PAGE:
From A to B and Back Again
Andy Warhol—From A to B and Back Again places at its forefront Warhol’s radical reinvention of media, of which his films are an essential component, fundamental to any understanding of the artist’s work of the 1960s and, therefore, his work beyond. This screening program presents a selection of titles, all shown in their original 16mm format, from Warhol’s preserved films and focuses on eight themes in Warhol’s cinematic oeuvre that link directly to his work in other media on view in the Museum’s galleries. By foregrounding the complexity of Warhol’s thinking, this film series highlights how certain singular obsessions migrate through various forms, finally to be worked out on film.
This film program is co-organized with the Andy Warhol Museum, Pittsburgh, and curated by Claire K. Henry, assistant curator, Whitney Museum.
All Warhol film prints courtesy the Circulating Film Library, Department of Film, The Museum of Modern Art.
Taking inspiration from the gallery presentation of Warhol’s early drawings featuring dancers, and most significantly, his Dance Diagrams, this program traces how Warhol’s continued obsession with dancers and dance played out in his film work.
Screen Test ST137, Freddy Herko, 1964
Screen Test ST52, Lucinda Childs, 1964
Screen Test ST53, Lucinda Childs, 1964
Jill and Freddy Dancing, 1963
Jill Johnston Dancing, 1964
Saturday, November 17, 2018
Friday, November 23, 2018
Keenly aware of how the advertising world functioned as a consequence of his commercial work of the 1950s, Warhol brought his preoccupation with advertisements into his film work beginning in 1964 with a series of screen tests featuring prominent product placements.
Screen Test ST147, Jane Holzer (Toothbrush), 1964
Screen Test ST270, Lou Reed (Hershey), 1966
Screen Test ST244, Nico (Coke), 1966
Soap Opera (excerpt), 1964
Saturday, November 24, 2018
Wednesday, November 28, 2018
Warhol embraced the mechanization inherent in the filmmaking process. In films like Empire and Sleep, he allowed the inherent qualities and basic filmic constraints to dictate the aesthetic and dimensions (running time) of his work.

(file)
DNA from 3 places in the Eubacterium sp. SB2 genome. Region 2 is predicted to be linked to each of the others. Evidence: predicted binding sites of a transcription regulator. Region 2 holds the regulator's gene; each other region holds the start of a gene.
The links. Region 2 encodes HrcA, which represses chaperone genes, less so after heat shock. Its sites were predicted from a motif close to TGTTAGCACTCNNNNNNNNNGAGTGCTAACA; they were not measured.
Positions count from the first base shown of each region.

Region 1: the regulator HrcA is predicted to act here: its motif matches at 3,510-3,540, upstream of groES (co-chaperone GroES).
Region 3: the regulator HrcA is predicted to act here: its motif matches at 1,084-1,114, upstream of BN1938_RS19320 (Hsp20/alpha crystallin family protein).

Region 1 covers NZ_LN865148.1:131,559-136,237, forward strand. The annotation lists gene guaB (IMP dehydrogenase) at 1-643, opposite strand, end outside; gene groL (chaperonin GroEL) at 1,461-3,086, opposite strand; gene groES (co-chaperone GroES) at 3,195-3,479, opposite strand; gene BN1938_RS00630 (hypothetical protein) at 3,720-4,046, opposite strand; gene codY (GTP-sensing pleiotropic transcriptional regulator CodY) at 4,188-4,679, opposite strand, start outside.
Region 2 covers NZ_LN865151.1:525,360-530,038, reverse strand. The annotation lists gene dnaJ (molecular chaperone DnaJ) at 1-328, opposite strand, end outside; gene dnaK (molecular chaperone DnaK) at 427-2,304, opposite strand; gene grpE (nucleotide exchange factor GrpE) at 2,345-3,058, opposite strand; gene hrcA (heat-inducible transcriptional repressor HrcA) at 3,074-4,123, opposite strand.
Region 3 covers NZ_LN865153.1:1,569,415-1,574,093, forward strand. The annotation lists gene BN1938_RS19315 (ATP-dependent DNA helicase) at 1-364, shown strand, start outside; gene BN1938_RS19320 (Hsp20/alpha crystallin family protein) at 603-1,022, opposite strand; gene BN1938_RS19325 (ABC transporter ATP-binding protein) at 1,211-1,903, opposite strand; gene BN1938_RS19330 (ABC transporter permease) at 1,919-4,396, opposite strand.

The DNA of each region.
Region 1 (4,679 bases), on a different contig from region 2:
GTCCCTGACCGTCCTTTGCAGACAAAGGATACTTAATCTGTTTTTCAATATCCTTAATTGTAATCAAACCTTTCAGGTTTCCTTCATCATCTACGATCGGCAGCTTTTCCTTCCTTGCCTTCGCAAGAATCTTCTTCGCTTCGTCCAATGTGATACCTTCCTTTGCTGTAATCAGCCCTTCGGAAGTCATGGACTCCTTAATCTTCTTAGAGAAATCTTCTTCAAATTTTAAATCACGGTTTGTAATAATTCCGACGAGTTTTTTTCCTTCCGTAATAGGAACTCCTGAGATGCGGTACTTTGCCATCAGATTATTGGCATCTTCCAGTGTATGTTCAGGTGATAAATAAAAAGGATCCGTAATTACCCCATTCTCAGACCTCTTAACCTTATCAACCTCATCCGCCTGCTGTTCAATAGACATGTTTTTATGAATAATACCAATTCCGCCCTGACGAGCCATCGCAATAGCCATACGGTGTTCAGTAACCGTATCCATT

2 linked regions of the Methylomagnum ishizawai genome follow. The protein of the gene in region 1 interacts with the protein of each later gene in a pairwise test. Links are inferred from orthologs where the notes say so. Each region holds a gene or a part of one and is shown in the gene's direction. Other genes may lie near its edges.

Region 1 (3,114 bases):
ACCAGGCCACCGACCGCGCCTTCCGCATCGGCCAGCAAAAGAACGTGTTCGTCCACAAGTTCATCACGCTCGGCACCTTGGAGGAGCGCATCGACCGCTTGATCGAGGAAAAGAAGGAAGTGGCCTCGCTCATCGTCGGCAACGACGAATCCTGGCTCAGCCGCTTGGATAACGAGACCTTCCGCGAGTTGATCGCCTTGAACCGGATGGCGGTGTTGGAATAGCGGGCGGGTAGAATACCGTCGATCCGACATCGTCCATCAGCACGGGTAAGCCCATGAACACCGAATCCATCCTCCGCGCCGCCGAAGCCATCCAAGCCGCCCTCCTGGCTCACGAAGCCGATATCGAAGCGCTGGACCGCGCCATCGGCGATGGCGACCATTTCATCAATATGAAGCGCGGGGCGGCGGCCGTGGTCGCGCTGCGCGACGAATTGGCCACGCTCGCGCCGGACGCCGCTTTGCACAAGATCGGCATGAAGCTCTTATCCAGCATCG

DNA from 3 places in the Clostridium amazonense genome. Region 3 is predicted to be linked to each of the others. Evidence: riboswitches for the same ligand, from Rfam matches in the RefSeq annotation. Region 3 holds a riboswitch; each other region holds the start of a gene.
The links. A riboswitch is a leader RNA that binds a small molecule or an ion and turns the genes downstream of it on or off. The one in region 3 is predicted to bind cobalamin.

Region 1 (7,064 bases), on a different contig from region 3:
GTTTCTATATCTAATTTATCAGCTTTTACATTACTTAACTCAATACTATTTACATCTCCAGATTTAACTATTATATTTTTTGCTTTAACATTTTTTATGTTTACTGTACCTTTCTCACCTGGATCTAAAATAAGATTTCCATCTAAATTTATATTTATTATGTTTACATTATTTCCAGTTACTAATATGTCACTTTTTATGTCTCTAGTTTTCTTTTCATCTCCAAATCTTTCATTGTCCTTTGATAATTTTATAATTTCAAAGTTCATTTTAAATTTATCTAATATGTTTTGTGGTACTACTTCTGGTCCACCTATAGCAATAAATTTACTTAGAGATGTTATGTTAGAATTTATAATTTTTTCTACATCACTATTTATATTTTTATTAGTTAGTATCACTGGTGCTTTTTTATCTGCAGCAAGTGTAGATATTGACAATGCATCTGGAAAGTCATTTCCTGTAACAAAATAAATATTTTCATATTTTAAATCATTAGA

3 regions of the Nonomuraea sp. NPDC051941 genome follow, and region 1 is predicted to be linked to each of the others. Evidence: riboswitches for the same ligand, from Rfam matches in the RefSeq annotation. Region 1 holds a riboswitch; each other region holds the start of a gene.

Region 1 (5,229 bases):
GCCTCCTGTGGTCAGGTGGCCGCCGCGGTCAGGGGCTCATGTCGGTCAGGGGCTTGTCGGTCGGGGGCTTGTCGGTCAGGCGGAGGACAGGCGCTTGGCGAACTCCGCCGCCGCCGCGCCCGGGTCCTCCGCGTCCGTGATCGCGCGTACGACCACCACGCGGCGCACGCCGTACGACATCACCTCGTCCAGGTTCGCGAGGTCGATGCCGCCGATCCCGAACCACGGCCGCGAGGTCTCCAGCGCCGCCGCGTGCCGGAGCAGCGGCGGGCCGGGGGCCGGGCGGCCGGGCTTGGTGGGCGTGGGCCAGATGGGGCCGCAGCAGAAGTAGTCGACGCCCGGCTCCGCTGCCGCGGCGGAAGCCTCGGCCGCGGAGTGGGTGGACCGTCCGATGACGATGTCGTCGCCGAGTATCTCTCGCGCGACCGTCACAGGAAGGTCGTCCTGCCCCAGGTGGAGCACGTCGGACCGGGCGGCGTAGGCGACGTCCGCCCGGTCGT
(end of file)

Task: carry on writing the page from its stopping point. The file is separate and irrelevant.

Saturday, December 29, 2018
Sunday, March 31, 2019
Saturday, January 12, 2019
Saturday, March 9, 2019
Blow Job, 1964
Sunday, December 2, 2018
In the screen tests and his other filmic portraits, Warhol was able to accomplish in film that which was simply impossible in other media. By exploiting the film’s durational aspect, Warhol subjected his sitters to the unmitigated scrutiny of the camera, thus provoking attributes of their personality that might otherwise have remained hidden.
Me and Taylor, 1963.
Poor Little Rich Girl, 1965
Henry in Bathroom, 1963
Joe Jones, 1963
Saturday, December 8, 2018
Tiger Morse (Reel 14 of ****), 1966
Ari and Mario, 1966
Saturday, February 2, 2019
Henry Geldzahler, 1964
Saturday, March 16, 2019
The 1960s were marked by media proliferation in both print and television, and saturated coverage of often violent political events (the Cuban Missile Crisis, Kennedy and civil rights leader assassinations). Warhol publicly disavowed any interest in politics, yet turned to political events as subjects for his work, including film.
The Life of Juanita Castro, 1965
Wednesday, January 16, 2019
Saturday, January 26, 2019
The infamous social space of Warhol’s Factory—and the dramas that unfolded there—were in fact still marginal within the art world in its time. In contrast to the strictly heteronormative and repressive outside world, the Factory was a space in which one could both embody and perform queerness, and nothing was deemed an inappropriate subject for the camera’s scrutiny.
My Hustler, 1965
Saturday, February 9, 2019
Wednesday, February 13, 2019
Casting drag performer Mario Montez as movie sirens Hedy Lamarr and Jean Harlow, or his ideal female and doppelganger Edie Sedgwick as doomed “Hollywood Spitfire” Lupe Velez, allowed Warhol to experiment on film with his idols while exploring ideas of glamour, desire and gender portrayal.
Saturday, February 16, 2019
Wednesday, February 20, 2019
During his lifetime, Warhol actively crafted a public persona suggesting that he had little use for intimate relationships. In truth, Warhol had deep and long-lasting friendships and relationships with the people in his circles.
Kenward Elmslie, 1963
John Washing, 1963
Alan Marlowe and Diane di Prima, 1964
John and Ivy, 1965
Outer and Inner Space, 1965
Sunday, March 3, 2019
Wednesday, March 6, 2019
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The Andy Warhol Film Project began in the 1980s when the Whitney Museum and The Museum of Modern Art (MoMA) agreed to collaborate on the largest archival research project in the history of American avant-garde cinema: to catalogue Warhol’s massive film collection, investigate its history, and preserve and re-release all of the films in conjunction with a program of scholarly research and publication. Warhol himself gave his approval to the Whitney’s project and handed over his original films to MoMA for cataloguing and storage in 1984. The joint project was launched publicly in 1988 with the Whitney’s exhibition, The Films of Andy Warhol, and with MoMA’s release of thirteen newly preserved titles.